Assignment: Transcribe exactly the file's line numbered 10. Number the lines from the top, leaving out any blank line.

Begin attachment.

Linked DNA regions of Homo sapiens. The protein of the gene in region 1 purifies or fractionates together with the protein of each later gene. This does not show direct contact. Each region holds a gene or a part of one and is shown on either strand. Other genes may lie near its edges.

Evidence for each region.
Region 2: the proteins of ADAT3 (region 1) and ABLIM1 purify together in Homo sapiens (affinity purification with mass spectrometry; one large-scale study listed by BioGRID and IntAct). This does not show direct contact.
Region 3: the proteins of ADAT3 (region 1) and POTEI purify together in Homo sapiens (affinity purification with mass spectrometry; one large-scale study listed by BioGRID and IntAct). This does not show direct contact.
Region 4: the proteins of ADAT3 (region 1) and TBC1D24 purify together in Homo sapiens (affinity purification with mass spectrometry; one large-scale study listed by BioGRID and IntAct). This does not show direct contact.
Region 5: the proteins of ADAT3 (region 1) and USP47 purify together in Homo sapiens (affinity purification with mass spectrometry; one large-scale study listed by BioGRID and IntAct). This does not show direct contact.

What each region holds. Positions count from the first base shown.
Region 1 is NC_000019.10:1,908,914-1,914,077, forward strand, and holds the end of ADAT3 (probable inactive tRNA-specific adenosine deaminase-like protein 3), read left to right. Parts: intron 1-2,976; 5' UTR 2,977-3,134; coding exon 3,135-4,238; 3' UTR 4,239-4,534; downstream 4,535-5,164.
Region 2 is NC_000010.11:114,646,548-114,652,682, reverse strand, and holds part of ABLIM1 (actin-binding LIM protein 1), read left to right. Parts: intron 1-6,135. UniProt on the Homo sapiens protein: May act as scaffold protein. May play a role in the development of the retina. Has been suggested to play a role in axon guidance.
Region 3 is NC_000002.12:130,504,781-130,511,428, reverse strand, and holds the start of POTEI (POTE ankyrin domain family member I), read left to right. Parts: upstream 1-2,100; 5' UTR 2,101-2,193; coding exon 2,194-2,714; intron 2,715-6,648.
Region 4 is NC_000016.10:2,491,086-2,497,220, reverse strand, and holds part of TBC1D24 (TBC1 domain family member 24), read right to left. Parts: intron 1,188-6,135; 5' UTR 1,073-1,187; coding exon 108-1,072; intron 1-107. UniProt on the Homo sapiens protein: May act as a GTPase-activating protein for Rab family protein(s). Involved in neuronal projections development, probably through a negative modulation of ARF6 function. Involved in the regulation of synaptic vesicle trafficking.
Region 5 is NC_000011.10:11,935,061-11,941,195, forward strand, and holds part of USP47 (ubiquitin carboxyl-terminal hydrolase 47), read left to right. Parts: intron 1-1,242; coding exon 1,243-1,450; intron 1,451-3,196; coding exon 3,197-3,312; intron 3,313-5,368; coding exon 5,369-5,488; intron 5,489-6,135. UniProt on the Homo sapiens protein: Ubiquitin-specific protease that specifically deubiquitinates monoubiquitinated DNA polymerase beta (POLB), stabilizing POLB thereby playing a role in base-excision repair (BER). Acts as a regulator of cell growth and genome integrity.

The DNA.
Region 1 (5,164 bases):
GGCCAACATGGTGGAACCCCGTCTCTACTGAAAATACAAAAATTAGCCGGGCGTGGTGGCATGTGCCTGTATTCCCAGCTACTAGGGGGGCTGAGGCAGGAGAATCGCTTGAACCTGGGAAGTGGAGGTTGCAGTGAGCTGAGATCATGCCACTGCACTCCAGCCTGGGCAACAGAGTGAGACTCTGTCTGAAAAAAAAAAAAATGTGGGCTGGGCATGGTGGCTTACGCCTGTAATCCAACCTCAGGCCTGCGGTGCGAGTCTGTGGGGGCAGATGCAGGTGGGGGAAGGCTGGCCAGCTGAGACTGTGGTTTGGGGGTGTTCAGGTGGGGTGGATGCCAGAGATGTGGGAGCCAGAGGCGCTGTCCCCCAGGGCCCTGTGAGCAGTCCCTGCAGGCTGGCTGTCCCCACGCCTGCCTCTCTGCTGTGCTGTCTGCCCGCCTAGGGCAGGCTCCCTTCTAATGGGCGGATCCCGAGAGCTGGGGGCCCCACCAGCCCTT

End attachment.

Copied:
Region 3 is NC_000002.12:130,504,781-130,511,428, reverse strand, and holds the start of POTEI (POTE ankyrin domain family member I), read left to right. Parts: upstream 1-2,100; 5' UTR 2,101-2,193; coding exon 2,194-2,714; intron 2,715-6,648.